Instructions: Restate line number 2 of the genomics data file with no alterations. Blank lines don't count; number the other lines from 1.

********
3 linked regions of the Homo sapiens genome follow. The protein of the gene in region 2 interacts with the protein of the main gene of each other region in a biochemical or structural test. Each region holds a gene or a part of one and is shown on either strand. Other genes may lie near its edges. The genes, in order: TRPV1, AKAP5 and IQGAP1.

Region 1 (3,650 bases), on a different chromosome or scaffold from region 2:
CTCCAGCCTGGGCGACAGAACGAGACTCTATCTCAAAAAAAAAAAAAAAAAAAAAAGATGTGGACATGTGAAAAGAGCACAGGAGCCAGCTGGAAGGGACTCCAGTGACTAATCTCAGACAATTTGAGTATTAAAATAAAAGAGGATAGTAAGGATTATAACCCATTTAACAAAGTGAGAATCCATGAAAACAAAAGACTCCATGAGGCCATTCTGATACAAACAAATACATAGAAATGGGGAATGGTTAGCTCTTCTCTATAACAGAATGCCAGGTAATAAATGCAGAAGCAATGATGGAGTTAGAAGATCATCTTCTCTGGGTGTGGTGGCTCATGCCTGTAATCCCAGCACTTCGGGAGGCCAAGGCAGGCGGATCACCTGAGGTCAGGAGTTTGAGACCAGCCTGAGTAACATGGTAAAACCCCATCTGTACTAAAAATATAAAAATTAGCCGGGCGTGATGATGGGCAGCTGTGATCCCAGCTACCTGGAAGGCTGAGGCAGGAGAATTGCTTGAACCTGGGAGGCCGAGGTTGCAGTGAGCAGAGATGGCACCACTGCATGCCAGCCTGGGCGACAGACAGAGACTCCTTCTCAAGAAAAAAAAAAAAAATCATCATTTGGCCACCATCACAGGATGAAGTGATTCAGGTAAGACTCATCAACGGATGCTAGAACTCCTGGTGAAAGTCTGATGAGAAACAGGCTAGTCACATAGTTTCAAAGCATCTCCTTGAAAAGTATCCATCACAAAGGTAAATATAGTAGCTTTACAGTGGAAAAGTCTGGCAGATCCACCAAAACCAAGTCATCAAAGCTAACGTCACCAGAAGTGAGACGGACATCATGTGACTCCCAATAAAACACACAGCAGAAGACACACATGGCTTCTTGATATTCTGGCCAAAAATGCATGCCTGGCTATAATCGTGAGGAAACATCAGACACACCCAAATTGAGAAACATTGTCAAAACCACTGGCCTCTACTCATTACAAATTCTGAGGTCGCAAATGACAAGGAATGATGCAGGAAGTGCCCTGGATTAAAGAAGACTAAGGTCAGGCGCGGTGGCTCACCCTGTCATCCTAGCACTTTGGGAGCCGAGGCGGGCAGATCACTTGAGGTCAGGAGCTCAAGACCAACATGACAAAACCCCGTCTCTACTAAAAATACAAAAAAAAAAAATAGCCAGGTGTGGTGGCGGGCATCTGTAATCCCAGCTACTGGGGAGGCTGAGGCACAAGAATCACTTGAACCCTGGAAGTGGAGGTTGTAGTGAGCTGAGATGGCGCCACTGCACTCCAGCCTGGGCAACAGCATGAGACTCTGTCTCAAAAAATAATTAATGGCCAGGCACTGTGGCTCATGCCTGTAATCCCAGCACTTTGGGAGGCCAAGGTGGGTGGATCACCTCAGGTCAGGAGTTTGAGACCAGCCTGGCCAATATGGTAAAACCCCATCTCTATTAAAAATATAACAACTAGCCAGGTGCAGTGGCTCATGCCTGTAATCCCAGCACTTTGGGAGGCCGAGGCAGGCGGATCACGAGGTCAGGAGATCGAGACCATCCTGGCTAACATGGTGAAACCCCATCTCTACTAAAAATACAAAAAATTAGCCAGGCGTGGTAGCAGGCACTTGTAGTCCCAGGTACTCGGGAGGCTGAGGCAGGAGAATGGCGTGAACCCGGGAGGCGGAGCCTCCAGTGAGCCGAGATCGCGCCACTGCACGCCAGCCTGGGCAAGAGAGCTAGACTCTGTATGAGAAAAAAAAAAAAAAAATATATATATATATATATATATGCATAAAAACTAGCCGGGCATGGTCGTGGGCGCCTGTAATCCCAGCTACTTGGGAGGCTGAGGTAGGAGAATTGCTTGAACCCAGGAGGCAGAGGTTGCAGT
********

Region 1 (3,650 bases), on a different chromosome or scaffold from region 2: